1. The long-time street circuit trend should indeed help with the long-term green aspirations as people will be closer, so less commuting.

    2. Coventry Climax, Graham Watson’s statements don’t really prove that Jos received unequal equipment when at Benetton.

      As far as I can tell, Graham Watson never worked with either Jos or Michael, and whilst he did start working at Benetton, he didn’t join that team until 1996 (i.e. two years after Jos left Benetton). There seems to be no evidence that Watson would have any knowledge of how either driver would have been treated at the time – he’s giving an opinion that seems to be based on nothing more than his own emotions.

      1. As far as I can tell it is very normal in companies/teams/etc to talk about the past, what they did, what worked, what didn’t and what else happened. There seems to be no evidence that you have any knowledge of what Watson knows or doesn’t know; those are merely beliefs packed in some nice words.

        PS Watson doesn’t claim that Verstappen received ‘unequal equipment’. He does say though that Jos felt that Michael had better equipment.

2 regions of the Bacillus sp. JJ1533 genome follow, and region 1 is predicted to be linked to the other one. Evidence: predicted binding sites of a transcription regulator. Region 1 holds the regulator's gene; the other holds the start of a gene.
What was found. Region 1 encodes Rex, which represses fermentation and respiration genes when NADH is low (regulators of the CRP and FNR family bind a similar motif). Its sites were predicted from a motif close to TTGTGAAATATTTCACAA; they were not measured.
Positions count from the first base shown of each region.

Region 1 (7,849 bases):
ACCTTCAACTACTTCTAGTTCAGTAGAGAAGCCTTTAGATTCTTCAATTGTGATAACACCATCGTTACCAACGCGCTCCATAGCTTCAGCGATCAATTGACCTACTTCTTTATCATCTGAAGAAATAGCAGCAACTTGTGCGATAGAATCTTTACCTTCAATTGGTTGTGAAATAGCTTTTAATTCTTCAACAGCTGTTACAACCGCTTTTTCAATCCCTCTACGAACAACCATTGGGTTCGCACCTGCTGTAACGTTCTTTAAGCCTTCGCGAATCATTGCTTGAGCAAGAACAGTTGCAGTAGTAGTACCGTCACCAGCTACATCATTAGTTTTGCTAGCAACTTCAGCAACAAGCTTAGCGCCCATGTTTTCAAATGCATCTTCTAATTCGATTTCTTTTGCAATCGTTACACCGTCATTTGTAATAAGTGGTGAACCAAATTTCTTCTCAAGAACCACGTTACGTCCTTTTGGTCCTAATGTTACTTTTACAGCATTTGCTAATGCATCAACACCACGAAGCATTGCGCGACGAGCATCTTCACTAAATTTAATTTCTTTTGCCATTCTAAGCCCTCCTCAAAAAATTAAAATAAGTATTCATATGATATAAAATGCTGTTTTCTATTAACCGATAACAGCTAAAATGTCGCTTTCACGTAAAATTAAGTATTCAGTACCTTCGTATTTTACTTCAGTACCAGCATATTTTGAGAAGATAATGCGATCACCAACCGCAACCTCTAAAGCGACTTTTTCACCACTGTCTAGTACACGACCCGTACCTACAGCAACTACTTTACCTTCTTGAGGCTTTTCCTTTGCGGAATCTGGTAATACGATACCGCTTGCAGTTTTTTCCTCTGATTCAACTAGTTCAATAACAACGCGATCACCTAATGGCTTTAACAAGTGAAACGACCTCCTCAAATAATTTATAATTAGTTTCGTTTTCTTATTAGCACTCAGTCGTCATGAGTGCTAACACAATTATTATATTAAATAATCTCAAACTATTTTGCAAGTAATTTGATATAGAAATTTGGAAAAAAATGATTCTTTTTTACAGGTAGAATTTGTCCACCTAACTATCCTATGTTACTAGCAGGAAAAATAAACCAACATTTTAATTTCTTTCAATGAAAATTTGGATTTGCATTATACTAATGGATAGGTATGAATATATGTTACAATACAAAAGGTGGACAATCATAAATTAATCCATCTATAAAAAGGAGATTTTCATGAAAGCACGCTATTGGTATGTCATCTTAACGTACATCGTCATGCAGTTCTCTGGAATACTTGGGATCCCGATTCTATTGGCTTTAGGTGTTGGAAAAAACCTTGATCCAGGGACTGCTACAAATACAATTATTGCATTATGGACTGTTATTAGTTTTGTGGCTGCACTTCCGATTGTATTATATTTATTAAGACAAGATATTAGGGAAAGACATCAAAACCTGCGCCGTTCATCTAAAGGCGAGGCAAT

The uneven treatment (not material) is what Watson refers to. But we see that in almost all teams where one driver gets some preferential treatment (often called the #1), and mostly accepted as he is the more successful or talented one.

    3. There is no confirmation of anything here, just a coping mechanism of Verstappen senior, who even in other teams never showed anything special. But maybe it was an F1-wide conspiracy against him… who knows.

      In fact, Briatore caused a big upset at Benetton when he ordered the cars to be switched to stop exactly this line of complaining from an underperforming driver. Schumacher still dominated. He describes the whole affair at length and detail in his appearance on the Beyond the Grid podcast.

    4. Coventry Climax
      17th January 2024, 15:31

      Yep, the word ‘confirmation’ should have been between quotes, my bad.

      But how you guys jump onto it! Even while I clearly state Jos wasn’t doing that great a job anyways.
      And I certainly didn’t mention any conspiracies – talking about interpretation of what’s written.

      1. Unfortunately the ‘no equal treatment’ is one of F1’s most classic conspiracies.